Following up on David's link to Patricia Dunn's testimony, and an article today in the WaPo covering the resignation of HP's general counsel, I continue to believe that the most interesting aspect of the HP leak scandal, from the legal ethics point of view, is the attempt by lawyers to create or take advantage of plausible deniability. The client -- here, Dunn and her allied directors (interesting MR 1.13(a) question) -- wanted to figure out who was leaking details of board meetings. Ask yourself how plausible it is to think that a high-powered businessperson, with lots of experience in the high tech industry, could believe that you can obtain the phone records of private citizens or conduct electronic surveillance of computer networks without breaking the law. ("Dunn professed not to know that illegal tactics were used.") Did Patricia Dunn reallythink she was supervising an investigation that was entirely above-board? No way. What she thought was if the lawyers told her it was okay, she would be insulated from liability, because she wouldn't have the requisite mens rea of knowledge.
Enter the lawyers. Although the company's general counsel has resigned -- and properly so -- for doing nothing to stop the illegal activity, the point person on the investigation seems to have been senior counsel and chief ethics director (that's great!) Kevin Hunsacker. But the plan to insulate upper management from knowledge went awry when an HP employee disclosed his "serious reservations" about the methods being used. (This, by the way, is a common feature of legal ethics scandals. There's always someone, like Sherron Watkins in the Enron case, who asks the inconvenient questions to which others have been turning a blind eye. And once the question is asked, it's no longer tenable to ignore the inconvenient facts.) The employee who raised these concerns sent an email to ethics guru Hunsacker. Hunsacker then asked how phone records were being obtained, and was told that it involved "some ruse." His reply is classic, and is probably going to end up in the next edition of many legal ethics casebooks: "I shouldn't have asked." Yup, you shouldn't have asked. The problem is, as the lawyer blessing this activity you have to ask. Otherwise any legal advice given to the client will not be reasonably well informed. If the client relies on your advice to its detriment, you've just committed malpractice.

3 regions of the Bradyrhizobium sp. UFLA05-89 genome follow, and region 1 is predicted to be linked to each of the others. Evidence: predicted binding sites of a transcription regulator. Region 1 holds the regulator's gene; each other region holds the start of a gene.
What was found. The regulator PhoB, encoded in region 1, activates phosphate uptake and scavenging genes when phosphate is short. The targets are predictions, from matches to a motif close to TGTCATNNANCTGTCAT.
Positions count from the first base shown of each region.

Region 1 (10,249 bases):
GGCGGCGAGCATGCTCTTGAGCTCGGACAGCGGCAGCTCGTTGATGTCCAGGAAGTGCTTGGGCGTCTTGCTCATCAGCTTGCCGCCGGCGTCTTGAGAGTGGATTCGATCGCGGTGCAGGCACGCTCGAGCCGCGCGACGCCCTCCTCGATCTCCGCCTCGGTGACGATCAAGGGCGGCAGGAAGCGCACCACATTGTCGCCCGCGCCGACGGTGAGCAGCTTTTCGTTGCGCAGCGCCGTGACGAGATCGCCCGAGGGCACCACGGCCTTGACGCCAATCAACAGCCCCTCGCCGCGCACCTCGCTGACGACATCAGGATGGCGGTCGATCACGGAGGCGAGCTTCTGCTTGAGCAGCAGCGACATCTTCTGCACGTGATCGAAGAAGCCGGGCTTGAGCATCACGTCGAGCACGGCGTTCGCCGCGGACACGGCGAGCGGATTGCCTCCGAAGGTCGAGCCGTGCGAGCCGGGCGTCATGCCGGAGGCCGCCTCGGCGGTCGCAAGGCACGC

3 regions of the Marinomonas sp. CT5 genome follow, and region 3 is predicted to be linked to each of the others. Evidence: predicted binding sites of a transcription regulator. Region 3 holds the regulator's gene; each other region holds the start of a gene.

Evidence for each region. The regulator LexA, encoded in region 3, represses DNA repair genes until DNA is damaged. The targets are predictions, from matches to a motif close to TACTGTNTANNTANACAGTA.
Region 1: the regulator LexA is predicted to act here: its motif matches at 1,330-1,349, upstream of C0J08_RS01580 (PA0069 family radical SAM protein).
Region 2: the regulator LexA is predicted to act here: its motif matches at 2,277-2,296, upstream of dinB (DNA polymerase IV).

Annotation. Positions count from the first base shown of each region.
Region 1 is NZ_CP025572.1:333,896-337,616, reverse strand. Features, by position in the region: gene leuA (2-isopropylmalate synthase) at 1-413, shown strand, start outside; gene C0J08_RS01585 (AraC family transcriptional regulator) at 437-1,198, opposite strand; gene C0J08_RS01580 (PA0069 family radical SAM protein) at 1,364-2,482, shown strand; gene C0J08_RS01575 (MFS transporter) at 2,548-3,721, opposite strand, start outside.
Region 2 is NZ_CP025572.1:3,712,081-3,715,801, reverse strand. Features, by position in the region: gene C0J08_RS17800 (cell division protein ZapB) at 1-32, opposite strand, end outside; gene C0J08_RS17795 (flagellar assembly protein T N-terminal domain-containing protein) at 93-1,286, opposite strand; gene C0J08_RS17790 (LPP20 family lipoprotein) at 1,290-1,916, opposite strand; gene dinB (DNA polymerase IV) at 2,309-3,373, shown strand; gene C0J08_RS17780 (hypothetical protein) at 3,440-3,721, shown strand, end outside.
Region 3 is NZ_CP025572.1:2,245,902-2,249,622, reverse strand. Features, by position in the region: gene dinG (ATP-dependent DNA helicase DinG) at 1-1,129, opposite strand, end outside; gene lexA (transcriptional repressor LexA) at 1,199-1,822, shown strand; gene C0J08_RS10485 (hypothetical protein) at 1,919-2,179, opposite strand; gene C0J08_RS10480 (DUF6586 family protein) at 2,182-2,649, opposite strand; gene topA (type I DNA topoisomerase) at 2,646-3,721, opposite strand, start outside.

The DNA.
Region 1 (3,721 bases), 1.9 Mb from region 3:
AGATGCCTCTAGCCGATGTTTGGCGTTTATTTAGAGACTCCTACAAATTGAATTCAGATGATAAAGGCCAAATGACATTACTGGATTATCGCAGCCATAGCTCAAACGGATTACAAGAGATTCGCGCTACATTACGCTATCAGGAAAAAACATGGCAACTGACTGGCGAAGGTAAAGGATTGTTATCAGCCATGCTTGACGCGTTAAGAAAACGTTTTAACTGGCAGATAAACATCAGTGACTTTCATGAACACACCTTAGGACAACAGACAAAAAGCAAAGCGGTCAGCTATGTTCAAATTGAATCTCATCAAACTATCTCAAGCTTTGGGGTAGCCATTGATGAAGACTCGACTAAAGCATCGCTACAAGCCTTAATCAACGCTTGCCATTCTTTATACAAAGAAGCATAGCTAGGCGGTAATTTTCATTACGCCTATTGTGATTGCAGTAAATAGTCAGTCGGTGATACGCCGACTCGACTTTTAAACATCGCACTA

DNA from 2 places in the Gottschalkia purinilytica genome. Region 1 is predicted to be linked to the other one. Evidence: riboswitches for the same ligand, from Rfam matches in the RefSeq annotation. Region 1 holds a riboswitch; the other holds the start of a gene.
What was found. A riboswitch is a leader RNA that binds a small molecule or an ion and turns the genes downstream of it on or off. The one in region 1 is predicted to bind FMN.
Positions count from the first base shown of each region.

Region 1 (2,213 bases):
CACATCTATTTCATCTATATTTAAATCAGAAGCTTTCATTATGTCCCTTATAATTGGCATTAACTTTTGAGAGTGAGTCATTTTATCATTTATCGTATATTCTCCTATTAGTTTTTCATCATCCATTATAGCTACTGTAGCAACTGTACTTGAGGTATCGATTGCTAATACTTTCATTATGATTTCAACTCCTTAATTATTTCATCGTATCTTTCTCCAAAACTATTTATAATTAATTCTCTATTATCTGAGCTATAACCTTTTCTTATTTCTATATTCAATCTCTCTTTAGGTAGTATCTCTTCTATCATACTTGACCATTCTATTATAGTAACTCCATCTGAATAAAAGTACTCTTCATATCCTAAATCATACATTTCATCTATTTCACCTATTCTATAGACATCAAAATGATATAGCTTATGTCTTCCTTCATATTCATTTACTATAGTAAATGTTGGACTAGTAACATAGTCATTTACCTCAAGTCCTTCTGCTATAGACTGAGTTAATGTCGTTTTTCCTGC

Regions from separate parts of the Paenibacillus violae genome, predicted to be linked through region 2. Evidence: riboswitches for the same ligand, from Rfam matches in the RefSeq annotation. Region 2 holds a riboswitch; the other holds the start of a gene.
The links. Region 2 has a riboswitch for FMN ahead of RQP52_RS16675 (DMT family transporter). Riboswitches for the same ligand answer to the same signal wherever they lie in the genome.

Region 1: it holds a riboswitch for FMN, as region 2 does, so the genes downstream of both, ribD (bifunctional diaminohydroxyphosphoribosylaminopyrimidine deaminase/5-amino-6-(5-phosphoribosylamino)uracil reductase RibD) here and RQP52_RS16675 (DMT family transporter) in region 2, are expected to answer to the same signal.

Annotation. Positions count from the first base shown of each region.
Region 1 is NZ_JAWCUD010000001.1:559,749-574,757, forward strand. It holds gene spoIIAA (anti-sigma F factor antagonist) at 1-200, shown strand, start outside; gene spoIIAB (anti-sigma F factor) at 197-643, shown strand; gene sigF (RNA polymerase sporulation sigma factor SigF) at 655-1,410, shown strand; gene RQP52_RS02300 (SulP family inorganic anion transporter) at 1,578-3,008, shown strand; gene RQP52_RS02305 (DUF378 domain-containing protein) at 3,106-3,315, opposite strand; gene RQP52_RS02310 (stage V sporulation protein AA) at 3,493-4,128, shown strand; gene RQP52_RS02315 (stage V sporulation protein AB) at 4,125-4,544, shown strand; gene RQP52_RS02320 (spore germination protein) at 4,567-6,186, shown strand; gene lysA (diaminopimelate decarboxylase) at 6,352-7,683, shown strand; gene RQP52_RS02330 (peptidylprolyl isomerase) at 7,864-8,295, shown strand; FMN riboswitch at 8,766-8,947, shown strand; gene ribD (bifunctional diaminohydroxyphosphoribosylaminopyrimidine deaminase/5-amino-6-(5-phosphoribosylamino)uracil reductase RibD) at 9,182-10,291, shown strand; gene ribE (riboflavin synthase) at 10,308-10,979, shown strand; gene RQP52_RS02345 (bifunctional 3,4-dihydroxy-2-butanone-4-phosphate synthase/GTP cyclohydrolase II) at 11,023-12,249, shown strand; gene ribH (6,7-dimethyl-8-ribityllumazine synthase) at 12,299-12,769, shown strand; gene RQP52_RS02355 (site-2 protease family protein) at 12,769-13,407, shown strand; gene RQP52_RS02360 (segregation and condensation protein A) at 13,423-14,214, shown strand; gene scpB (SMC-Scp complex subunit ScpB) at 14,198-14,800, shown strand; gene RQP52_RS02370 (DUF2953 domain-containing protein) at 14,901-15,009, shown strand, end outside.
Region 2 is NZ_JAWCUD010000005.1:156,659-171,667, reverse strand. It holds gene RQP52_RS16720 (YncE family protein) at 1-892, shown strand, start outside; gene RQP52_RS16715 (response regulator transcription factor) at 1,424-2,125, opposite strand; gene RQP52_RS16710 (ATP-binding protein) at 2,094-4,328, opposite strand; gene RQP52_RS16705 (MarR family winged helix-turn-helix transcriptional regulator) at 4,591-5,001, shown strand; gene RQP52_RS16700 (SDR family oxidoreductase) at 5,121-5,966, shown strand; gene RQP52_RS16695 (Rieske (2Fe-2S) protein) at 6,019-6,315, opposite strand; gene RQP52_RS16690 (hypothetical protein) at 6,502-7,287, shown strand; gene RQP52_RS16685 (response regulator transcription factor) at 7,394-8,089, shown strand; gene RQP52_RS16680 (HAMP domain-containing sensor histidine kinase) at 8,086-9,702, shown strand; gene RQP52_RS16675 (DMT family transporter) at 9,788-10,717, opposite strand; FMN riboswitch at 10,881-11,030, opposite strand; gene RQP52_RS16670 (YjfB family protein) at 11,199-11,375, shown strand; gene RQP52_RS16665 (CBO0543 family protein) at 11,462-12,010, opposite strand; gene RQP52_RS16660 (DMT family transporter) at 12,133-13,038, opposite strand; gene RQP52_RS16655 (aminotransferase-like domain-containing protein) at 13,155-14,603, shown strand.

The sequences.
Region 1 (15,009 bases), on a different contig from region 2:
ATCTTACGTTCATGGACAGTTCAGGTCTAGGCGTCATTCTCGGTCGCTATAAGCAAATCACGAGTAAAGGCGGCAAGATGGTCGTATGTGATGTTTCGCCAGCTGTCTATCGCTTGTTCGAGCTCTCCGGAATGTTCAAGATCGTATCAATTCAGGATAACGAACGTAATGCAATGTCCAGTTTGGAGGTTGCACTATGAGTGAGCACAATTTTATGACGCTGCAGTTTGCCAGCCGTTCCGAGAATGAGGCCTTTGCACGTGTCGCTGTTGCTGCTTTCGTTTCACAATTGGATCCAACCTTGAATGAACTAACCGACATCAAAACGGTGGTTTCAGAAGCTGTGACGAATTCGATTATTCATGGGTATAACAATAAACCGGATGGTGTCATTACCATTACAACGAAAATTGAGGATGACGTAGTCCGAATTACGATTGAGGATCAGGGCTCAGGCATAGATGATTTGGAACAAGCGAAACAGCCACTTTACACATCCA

Thus, the attempt to create plausible deniability by not asking hard questions is inconsistent with the duty of care owed by the lawyer to the client. It's impossible for a lawyer to represent a client competently and diligently, while also turning a blind eye to inconvenient facts.